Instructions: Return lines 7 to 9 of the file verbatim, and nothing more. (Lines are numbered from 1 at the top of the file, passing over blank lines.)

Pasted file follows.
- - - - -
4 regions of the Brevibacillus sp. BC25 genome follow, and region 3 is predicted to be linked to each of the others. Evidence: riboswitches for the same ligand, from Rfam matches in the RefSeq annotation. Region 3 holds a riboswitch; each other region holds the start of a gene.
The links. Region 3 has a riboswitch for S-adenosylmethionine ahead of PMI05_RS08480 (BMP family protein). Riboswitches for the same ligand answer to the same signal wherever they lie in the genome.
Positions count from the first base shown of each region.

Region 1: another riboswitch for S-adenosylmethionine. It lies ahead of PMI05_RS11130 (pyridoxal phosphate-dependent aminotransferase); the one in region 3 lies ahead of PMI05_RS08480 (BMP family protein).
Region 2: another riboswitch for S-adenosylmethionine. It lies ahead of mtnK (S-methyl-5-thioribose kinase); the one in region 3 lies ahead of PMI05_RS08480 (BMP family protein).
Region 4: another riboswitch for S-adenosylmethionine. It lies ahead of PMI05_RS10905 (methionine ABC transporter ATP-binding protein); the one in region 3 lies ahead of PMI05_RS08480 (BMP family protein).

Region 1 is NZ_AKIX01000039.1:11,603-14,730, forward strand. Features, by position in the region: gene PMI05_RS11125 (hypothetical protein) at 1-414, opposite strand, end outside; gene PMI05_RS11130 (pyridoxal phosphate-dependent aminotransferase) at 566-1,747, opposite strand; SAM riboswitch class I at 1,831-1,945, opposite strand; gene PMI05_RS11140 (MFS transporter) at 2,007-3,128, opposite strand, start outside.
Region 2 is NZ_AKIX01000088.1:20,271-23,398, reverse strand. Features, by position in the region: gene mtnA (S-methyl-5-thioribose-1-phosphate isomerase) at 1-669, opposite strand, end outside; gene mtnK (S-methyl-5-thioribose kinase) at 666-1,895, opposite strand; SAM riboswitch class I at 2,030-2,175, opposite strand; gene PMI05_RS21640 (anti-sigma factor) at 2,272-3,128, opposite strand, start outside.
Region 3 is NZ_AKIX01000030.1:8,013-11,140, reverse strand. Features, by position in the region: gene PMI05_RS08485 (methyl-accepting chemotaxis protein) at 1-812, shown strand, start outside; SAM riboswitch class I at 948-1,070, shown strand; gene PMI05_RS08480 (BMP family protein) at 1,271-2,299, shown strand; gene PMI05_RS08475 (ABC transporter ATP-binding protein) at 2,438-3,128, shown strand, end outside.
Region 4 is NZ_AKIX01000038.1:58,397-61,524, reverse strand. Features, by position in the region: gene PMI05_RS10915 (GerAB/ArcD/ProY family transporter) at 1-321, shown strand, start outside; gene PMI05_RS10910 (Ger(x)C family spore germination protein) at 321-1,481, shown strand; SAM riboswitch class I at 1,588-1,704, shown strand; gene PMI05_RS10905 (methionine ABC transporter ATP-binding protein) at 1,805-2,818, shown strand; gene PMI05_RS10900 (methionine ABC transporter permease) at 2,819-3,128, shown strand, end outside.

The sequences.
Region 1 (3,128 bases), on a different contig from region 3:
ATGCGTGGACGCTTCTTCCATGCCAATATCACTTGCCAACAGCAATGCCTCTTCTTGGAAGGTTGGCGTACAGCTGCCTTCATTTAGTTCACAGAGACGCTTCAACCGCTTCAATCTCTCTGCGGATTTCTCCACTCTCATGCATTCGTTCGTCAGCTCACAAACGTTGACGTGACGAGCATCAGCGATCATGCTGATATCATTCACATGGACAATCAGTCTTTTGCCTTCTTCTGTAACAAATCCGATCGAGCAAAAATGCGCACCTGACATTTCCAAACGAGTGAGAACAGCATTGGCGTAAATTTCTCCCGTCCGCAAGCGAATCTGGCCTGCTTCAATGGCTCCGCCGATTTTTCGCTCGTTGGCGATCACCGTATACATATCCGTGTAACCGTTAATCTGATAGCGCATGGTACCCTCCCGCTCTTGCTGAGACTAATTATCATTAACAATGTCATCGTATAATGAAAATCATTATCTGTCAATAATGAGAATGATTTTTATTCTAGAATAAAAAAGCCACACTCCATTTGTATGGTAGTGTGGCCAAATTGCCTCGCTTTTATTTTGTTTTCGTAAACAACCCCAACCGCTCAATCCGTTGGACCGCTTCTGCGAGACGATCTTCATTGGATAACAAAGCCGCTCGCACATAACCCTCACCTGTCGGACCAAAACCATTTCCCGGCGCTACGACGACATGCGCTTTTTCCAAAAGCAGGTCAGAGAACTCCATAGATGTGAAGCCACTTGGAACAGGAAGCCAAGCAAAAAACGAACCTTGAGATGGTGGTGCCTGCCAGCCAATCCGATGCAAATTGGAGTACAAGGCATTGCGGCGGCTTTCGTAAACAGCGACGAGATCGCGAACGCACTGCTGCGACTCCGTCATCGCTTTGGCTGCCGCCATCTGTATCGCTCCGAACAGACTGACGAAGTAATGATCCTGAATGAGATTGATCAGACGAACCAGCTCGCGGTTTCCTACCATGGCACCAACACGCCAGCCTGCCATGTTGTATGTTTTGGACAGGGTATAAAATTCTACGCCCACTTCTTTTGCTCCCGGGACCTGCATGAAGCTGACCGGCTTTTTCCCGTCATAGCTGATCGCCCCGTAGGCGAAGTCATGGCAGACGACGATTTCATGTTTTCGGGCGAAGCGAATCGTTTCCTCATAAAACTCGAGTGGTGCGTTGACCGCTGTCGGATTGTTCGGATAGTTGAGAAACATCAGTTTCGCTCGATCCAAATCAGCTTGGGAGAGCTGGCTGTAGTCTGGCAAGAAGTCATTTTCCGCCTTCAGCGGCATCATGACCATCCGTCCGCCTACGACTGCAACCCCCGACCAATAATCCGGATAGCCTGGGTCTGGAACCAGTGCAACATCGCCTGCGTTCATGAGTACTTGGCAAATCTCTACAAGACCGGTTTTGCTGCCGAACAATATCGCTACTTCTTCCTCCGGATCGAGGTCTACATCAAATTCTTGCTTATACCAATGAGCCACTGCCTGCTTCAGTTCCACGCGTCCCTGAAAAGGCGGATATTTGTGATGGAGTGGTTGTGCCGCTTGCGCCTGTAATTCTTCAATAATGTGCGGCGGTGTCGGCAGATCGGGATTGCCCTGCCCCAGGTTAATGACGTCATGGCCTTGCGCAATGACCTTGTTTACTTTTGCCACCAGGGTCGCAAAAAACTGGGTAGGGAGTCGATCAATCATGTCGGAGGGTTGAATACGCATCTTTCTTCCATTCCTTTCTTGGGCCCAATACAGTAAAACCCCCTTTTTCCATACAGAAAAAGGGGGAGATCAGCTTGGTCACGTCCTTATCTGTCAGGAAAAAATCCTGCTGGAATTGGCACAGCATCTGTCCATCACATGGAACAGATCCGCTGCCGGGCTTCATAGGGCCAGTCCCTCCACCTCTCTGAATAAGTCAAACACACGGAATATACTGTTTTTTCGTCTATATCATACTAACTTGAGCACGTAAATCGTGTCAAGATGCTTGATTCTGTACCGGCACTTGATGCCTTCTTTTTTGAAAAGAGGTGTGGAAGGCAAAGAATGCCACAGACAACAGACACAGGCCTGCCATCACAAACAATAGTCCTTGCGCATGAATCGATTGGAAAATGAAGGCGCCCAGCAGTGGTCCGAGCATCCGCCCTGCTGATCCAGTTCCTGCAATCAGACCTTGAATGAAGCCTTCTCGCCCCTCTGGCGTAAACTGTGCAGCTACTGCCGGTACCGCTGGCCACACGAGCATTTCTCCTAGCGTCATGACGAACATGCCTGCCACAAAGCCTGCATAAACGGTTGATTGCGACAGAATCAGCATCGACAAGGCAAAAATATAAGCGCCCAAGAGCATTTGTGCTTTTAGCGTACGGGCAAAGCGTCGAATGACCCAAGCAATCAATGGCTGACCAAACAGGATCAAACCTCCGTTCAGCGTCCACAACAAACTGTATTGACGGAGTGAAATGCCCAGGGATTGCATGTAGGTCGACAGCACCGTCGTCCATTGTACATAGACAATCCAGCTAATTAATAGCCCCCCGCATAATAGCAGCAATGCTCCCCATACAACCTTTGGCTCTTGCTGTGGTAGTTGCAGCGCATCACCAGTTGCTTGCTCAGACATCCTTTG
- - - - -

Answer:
Region 1 is NZ_AKIX01000039.1:11,603-14,730, forward strand. Features, by position in the region: gene PMI05_RS11125 (hypothetical protein) at 1-414, opposite strand, end outside; gene PMI05_RS11130 (pyridoxal phosphate-dependent aminotransferase) at 566-1,747, opposite strand; SAM riboswitch class I at 1,831-1,945, opposite strand; gene PMI05_RS11140 (MFS transporter) at 2,007-3,128, opposite strand, start outside.
Region 2 is NZ_AKIX01000088.1:20,271-23,398, reverse strand. Features, by position in the region: gene mtnA (S-methyl-5-thioribose-1-phosphate isomerase) at 1-669, opposite strand, end outside; gene mtnK (S-methyl-5-thioribose kinase) at 666-1,895, opposite strand; SAM riboswitch class I at 2,030-2,175, opposite strand; gene PMI05_RS21640 (anti-sigma factor) at 2,272-3,128, opposite strand, start outside.
Region 3 is NZ_AKIX01000030.1:8,013-11,140, reverse strand. Features, by position in the region: gene PMI05_RS08485 (methyl-accepting chemotaxis protein) at 1-812, shown strand, start outside; SAM riboswitch class I at 948-1,070, shown strand; gene PMI05_RS08480 (BMP family protein) at 1,271-2,299, shown strand; gene PMI05_RS08475 (ABC transporter ATP-binding protein) at 2,438-3,128, shown strand, end outside.